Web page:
A Game-Based Definition of Coercion-Resistance and its Applications
Ralf Küsters, Tomasz Truderung, and Andreas Vogt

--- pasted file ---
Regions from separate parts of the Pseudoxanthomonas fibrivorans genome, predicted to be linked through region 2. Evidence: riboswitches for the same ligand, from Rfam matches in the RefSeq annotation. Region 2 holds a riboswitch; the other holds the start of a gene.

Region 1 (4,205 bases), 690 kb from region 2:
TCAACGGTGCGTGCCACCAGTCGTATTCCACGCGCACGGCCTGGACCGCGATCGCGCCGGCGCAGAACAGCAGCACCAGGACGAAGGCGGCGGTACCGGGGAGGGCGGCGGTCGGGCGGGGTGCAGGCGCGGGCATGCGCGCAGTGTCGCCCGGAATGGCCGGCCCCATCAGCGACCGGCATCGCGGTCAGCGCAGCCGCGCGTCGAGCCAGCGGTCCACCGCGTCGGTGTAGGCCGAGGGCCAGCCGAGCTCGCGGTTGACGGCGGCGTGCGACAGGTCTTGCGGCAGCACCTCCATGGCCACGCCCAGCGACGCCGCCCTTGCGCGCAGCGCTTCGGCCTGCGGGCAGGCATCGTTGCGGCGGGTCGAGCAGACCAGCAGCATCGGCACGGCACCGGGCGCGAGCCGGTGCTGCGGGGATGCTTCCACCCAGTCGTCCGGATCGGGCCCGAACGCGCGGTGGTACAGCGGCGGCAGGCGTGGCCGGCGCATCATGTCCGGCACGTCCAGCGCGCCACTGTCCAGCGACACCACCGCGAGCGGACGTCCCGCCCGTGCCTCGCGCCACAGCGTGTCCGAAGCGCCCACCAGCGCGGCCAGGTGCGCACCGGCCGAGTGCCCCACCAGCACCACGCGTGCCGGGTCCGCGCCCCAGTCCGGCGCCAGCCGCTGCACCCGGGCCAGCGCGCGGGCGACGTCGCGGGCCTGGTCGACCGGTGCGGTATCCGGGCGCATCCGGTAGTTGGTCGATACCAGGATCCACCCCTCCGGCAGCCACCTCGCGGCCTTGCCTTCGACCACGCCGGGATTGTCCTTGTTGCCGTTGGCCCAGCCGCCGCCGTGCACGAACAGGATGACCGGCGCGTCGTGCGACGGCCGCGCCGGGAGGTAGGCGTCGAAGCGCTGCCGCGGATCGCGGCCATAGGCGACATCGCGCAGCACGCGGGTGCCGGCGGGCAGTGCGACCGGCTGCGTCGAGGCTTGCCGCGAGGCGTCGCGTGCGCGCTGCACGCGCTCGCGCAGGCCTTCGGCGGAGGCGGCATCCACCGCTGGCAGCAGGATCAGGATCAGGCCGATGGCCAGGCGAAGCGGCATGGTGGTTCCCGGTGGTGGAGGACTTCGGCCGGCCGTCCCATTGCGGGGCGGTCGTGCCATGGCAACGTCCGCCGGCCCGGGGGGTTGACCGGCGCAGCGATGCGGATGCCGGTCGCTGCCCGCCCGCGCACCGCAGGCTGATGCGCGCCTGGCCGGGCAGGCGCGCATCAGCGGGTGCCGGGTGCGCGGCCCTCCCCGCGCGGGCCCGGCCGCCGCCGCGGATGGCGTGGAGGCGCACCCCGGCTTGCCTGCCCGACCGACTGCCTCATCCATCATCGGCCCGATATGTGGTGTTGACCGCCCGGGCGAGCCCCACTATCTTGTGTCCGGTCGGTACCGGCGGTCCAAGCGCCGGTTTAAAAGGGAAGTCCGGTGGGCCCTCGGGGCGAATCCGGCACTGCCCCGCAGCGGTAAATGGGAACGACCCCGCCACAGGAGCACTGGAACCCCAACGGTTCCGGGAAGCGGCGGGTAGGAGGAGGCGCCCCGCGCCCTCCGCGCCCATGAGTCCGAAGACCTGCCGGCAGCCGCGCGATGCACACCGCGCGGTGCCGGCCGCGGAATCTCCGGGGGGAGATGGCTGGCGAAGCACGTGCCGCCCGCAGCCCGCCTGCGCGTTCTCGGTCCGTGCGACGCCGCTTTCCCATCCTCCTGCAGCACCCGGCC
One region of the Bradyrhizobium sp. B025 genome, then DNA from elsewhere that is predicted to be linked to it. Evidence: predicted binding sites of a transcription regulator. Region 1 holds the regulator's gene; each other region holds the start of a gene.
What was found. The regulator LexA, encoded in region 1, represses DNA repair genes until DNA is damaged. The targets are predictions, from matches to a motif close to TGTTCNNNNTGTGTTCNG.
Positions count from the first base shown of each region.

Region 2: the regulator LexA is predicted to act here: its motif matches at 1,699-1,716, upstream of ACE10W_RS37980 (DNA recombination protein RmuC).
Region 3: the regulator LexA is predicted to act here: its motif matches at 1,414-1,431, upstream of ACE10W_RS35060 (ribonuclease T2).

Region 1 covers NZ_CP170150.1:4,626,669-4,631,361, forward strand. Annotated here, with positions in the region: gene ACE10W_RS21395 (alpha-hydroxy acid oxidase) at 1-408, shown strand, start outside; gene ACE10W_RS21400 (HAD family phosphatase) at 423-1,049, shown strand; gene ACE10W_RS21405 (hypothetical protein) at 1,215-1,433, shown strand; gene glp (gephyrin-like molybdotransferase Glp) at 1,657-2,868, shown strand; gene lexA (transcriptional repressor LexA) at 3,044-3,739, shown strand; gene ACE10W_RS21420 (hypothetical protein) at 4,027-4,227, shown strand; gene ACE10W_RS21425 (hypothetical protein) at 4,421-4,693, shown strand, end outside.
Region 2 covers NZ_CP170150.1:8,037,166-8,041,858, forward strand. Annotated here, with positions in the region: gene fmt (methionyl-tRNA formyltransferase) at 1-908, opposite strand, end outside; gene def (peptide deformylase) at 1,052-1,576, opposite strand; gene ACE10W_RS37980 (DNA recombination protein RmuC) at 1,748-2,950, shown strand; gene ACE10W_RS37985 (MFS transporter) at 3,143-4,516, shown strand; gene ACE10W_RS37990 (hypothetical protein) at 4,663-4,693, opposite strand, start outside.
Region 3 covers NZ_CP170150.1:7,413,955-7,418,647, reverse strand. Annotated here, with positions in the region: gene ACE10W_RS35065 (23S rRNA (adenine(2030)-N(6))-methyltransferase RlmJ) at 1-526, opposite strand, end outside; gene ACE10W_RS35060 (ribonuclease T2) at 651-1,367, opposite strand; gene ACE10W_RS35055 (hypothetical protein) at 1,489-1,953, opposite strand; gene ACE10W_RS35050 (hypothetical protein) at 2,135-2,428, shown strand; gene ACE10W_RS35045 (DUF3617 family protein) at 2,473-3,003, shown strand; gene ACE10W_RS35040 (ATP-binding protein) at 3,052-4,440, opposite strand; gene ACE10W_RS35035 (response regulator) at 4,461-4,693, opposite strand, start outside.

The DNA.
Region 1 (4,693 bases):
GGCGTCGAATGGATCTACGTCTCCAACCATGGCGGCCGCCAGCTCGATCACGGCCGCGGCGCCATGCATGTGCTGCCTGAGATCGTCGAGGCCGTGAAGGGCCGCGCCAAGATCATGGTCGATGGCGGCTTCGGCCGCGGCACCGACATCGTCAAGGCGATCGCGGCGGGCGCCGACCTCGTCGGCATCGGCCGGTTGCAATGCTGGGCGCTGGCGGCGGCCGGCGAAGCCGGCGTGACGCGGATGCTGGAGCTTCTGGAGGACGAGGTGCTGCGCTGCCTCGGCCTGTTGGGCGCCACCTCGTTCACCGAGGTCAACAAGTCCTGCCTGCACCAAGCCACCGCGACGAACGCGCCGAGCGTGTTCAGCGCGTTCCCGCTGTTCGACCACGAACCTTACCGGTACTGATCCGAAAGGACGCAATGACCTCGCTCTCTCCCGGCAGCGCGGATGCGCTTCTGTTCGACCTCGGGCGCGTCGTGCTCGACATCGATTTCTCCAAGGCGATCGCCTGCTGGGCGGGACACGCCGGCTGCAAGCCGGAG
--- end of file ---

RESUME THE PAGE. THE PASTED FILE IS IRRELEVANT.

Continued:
Coercion-resistance is one of the most important and intricate security requirements for voting protocols. Several definitions of coercion-resistance have been proposed in the literature, both in cryptographic settings and more abstract, symbolic models. However, unlike symbolic approaches, only very few voting protocols have been rigorously analyzed within the cryptographic setting. A major obstacle is that existing cryptographic definitions of coercion-resistance tend to be complex and limited in scope: They are often tailored to specific classes of protocols or are too demanding. In this paper, we therefore present a simple and intuitive, yet widely applicable cryptographic definition of coercion-resistance, in the style of game-based definitions. This definition allows to precisely measure the level of coercion-resistance a protocol provides. As a proof of concept, we apply our definition to two voting systems, namely, the Bingo voting system and ThreeBallot. The results we obtain are out of the scope of existing approaches. We show that the Bingo voting system provides the same level of coercion-resistance as an ideal voting system. We also precisely measure the degradation of coercion-resistance of ThreeBallot in case the so-called short ballot assumption does not hold and show that the level of coercion-resistance ThreeBallot provides is significantly lower than that of an ideal system, even in case of short ballots.